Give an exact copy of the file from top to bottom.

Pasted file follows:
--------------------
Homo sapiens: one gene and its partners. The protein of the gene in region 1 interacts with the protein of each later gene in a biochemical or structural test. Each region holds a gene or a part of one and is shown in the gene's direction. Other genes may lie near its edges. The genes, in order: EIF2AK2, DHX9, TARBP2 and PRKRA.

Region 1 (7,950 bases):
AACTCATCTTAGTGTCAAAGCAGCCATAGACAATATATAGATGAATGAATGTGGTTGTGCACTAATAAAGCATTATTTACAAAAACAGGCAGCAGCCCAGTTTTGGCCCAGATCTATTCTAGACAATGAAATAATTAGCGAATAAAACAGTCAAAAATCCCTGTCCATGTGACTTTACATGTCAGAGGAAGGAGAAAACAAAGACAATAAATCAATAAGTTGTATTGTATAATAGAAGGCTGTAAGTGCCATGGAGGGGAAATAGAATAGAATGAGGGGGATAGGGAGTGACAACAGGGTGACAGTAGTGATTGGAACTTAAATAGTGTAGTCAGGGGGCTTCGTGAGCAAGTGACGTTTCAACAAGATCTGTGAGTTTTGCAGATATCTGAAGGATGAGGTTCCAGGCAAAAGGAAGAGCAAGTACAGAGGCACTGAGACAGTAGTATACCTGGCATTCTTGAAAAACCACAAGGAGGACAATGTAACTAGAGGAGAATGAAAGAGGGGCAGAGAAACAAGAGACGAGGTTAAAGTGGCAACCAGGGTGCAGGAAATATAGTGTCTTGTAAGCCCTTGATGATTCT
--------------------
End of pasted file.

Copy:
Homo sapiens: one gene and its partners. The protein of the gene in region 1 interacts with the protein of each later gene in a biochemical or structural test. Each region holds a gene or a part of one and is shown in the gene's direction. Other genes may lie near its edges. The genes, in order: EIF2AK2, DHX9, TARBP2 and PRKRA.

Region 1 (7,950 bases):
AACTCATCTTAGTGTCAAAGCAGCCATAGACAATATATAGATGAATGAATGTGGTTGTGCACTAATAAAGCATTATTTACAAAAACAGGCAGCAGCCCAGTTTTGGCCCAGATCTATTCTAGACAATGAAATAATTAGCGAATAAAACAGTCAAAAATCCCTGTCCATGTGACTTTACATGTCAGAGGAAGGAGAAAACAAAGACAATAAATCAATAAGTTGTATTGTATAATAGAAGGCTGTAAGTGCCATGGAGGGGAAATAGAATAGAATGAGGGGGATAGGGAGTGACAACAGGGTGACAGTAGTGATTGGAACTTAAATAGTGTAGTCAGGGGGCTTCGTGAGCAAGTGACGTTTCAACAAGATCTGTGAGTTTTGCAGATATCTGAAGGATGAGGTTCCAGGCAAAAGGAAGAGCAAGTACAGAGGCACTGAGACAGTAGTATACCTGGCATTCTTGAAAAACCACAAGGAGGACAATGTAACTAGAGGAGAATGAAAGAGGGGCAGAGAAACAAGAGACGAGGTTAAAGTGGCAACCAGGGTGCAGGAAATATAGTGTCTTGTAAGCCCTTGATGATTCT